A firsthand account of a life spent hunting, studying and living alongside caribou in the Alaskan Arctic. Kantner leads readers through the historical past and present day, revealing the fragile intertwined lives of animals and people—including the Indigenous Iñupiat—surviving on an uncertain landscape of cultural and climatic change sweeping the region.
Structured according to the seasons, these essays range though memoir, natural history, ecology, politics and Alaska history. But they never stray far from the free-range ungulate—the North American subspecies of the animals called reindeer in Europe and Asia—that was the foundation of the Kantner family economy, and whose biology and behaviors are marvels of adaptation to the rigors of this environment ... I expected this book to be heartbreaking, given the way things are going not only with caribou but with others among, ahem, our animal friends. But my own years living in the Alaskan bush are now three decades distant, and I was not prepared for how portentous for us all are the reports of this current resident ... Mr. Kantner is a fine writer, an even better photographer. Tundra landscapes, in their majesty and sweep—and the imposing caribou as well—are underrated for their beauty. The breathtaking photographs that illustrate this book, in concert with essays that describe all that is happening underfoot and beyond the horizon to unravel this beauty, make A Thousand Trails Home gut-wrenching in its impact.
Sharp, fond essays and landscape photographs move from his childhood in a sod igloo into present-day battles over wildlife management, Indigenous rights, and resource extraction. Cozy reminiscences contrast with descriptions of 'Rambo hunting,' as snowmobiles and semi-automatic weapons replace dog sleds and .22 rifles ... This is not a book for the squeamish: its lyrical descriptions of natural beauty are punctuated by scenes of field-butchering, orphaned calves, and nauseating insect larva plaguing caribou innards. Alaska and its caribou are shown to be threatened by accelerated warming, as plants and wildlife become more out of sync with various environmental cycles ... A Thousand Trails Home is a labor of love that advocates for more balanced ways of treating caribou and protecting the amazing Alaskan wilderness.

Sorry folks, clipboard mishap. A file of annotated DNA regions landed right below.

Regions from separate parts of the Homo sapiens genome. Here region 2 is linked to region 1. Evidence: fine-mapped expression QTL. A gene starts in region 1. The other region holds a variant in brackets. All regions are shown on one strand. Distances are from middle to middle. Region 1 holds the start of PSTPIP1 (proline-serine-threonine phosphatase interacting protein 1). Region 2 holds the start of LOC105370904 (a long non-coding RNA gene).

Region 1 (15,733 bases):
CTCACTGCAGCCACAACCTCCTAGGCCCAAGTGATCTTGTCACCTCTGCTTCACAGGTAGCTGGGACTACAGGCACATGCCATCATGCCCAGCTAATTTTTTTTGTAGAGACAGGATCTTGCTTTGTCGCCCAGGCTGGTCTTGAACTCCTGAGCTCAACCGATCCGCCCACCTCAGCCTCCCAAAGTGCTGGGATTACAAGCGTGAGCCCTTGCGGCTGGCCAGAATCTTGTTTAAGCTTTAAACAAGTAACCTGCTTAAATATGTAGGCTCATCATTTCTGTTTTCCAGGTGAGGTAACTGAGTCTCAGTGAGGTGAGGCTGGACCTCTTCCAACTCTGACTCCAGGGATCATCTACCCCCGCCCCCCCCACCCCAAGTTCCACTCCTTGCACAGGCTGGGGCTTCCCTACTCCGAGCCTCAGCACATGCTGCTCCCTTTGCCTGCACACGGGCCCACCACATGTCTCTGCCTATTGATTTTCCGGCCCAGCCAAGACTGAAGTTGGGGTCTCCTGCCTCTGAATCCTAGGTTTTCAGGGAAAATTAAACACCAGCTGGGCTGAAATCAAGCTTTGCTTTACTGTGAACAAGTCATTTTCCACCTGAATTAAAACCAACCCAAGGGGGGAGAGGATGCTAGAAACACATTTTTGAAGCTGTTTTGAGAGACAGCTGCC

Along with telling his own personal story, which reads as the adventure Jack London and Jon Krakauer wished they had lived, Kantner considers how rural Alaskans rely on, revere, and, occasionally, take for granted the caribou. His sharply worded dismissals of bureaucratic ideas about life in the bush have an urgent relevancy, while his gorgeous prose, along with his stunning color photographs, bring the beauty of the state to every page ... this is the book he was born to write, a most worthy successor to Barry Lopez’s Arctic Dreams (1986).